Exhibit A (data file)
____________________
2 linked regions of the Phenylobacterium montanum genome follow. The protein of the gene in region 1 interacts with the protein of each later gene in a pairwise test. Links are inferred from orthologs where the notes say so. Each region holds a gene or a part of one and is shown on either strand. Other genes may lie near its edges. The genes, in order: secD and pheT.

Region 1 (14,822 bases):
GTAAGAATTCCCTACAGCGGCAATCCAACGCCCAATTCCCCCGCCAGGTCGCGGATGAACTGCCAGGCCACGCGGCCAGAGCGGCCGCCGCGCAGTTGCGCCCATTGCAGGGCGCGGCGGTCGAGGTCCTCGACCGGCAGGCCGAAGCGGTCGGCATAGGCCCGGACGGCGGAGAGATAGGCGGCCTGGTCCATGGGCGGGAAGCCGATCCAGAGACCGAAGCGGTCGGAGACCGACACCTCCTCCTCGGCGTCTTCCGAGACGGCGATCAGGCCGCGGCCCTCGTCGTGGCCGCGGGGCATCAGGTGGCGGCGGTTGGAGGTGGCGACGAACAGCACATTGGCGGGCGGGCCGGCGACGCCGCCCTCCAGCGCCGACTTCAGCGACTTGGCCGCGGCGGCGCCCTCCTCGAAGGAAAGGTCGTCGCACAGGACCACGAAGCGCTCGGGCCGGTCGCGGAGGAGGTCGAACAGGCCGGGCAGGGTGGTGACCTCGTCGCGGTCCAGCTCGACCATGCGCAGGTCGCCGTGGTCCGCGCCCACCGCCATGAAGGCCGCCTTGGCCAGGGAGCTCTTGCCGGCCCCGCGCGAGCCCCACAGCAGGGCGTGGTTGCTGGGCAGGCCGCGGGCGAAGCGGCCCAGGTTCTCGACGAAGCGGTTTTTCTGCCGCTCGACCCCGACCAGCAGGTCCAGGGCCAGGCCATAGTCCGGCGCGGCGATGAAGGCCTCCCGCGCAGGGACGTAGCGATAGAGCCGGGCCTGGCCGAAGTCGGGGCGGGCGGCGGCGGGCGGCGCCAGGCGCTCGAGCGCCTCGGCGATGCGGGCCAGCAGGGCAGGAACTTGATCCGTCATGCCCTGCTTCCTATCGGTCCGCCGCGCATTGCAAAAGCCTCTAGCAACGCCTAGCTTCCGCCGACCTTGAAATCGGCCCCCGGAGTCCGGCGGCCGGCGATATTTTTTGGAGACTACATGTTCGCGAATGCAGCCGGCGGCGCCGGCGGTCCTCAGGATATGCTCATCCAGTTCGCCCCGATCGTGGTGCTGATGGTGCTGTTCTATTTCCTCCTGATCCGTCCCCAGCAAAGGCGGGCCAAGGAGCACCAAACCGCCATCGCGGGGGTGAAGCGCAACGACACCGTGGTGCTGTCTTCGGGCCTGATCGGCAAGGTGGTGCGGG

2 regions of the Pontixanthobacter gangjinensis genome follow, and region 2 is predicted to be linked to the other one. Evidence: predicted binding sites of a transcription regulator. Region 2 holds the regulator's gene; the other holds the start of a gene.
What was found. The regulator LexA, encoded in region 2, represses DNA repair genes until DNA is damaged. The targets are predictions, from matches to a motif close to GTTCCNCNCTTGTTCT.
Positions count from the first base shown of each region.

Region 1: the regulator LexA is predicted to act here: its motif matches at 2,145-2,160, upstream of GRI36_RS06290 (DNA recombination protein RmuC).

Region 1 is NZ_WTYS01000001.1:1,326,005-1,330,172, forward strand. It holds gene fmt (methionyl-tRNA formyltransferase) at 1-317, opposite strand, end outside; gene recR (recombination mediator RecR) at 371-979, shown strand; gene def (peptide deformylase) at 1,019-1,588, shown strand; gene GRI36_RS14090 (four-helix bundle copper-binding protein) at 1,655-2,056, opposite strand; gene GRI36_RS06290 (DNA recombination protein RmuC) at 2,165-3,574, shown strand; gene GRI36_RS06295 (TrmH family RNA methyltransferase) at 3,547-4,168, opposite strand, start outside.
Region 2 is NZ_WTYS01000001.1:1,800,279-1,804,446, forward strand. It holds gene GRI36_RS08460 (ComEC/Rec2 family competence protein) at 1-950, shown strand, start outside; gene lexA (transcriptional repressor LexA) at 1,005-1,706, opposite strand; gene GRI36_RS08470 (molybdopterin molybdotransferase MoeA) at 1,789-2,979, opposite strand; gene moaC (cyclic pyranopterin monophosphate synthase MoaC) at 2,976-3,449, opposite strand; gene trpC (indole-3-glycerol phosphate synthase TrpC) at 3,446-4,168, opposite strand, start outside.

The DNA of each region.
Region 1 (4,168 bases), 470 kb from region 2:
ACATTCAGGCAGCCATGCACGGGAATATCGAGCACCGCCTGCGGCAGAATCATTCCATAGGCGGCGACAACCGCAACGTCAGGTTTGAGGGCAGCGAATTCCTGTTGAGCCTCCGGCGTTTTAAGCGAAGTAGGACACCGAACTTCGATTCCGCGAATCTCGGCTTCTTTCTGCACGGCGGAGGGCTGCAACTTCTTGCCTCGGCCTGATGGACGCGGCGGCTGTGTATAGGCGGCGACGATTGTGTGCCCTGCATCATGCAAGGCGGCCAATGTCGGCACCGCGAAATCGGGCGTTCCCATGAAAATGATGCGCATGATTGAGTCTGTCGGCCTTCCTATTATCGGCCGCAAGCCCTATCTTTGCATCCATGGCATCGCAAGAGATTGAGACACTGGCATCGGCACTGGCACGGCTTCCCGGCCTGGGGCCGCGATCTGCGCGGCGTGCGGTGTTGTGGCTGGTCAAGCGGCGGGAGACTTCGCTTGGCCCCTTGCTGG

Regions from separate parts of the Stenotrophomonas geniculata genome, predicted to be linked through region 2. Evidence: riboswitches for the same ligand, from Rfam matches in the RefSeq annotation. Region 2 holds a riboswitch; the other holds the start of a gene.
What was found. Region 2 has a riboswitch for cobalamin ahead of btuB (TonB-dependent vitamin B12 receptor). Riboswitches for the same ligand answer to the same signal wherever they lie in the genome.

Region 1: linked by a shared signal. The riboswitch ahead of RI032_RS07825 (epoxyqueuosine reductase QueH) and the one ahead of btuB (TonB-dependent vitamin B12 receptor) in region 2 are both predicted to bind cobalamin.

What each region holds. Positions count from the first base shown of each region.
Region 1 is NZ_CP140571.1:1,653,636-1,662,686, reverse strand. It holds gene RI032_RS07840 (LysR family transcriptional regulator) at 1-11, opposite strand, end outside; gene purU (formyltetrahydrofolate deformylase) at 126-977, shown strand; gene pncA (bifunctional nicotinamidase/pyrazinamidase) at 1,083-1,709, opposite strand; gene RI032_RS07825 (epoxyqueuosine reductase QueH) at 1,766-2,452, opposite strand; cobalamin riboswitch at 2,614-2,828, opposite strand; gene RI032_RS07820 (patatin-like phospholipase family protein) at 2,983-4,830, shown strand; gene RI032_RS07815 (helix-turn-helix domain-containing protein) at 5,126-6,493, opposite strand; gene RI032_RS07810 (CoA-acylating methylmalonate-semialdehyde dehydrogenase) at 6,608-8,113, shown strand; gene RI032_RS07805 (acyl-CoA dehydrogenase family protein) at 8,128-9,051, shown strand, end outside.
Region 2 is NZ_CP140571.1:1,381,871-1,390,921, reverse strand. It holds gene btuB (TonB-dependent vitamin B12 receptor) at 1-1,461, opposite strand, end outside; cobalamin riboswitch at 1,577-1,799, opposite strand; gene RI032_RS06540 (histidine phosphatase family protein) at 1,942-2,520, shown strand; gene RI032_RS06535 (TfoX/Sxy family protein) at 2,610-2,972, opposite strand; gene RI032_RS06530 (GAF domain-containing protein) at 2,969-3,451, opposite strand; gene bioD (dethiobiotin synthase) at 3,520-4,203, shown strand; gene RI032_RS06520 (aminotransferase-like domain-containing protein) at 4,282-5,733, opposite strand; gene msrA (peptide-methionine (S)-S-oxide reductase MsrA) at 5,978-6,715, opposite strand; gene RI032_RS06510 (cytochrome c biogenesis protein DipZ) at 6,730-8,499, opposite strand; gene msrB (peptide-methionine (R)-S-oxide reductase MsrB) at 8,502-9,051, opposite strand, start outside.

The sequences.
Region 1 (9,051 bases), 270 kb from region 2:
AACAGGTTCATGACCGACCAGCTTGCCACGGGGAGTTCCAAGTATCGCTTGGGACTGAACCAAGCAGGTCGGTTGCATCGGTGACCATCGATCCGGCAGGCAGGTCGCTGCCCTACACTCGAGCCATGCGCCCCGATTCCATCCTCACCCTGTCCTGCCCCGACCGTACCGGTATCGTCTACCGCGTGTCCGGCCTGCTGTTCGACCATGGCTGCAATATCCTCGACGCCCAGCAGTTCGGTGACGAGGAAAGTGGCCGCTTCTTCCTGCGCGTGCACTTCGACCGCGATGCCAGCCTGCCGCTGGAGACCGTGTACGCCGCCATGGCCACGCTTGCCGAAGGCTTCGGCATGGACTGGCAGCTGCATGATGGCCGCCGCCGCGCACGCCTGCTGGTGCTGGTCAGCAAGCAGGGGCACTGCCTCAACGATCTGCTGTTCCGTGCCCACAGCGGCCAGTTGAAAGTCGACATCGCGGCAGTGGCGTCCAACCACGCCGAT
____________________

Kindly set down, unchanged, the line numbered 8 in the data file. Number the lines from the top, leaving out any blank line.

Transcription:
Region 1 is NZ_WTYS01000001.1:1,326,005-1,330,172, forward strand. It holds gene fmt (methionyl-tRNA formyltransferase) at 1-317, opposite strand, end outside; gene recR (recombination mediator RecR) at 371-979, shown strand; gene def (peptide deformylase) at 1,019-1,588, shown strand; gene GRI36_RS14090 (four-helix bundle copper-binding protein) at 1,655-2,056, opposite strand; gene GRI36_RS06290 (DNA recombination protein RmuC) at 2,165-3,574, shown strand; gene GRI36_RS06295 (TrmH family RNA methyltransferase) at 3,547-4,168, opposite strand, start outside.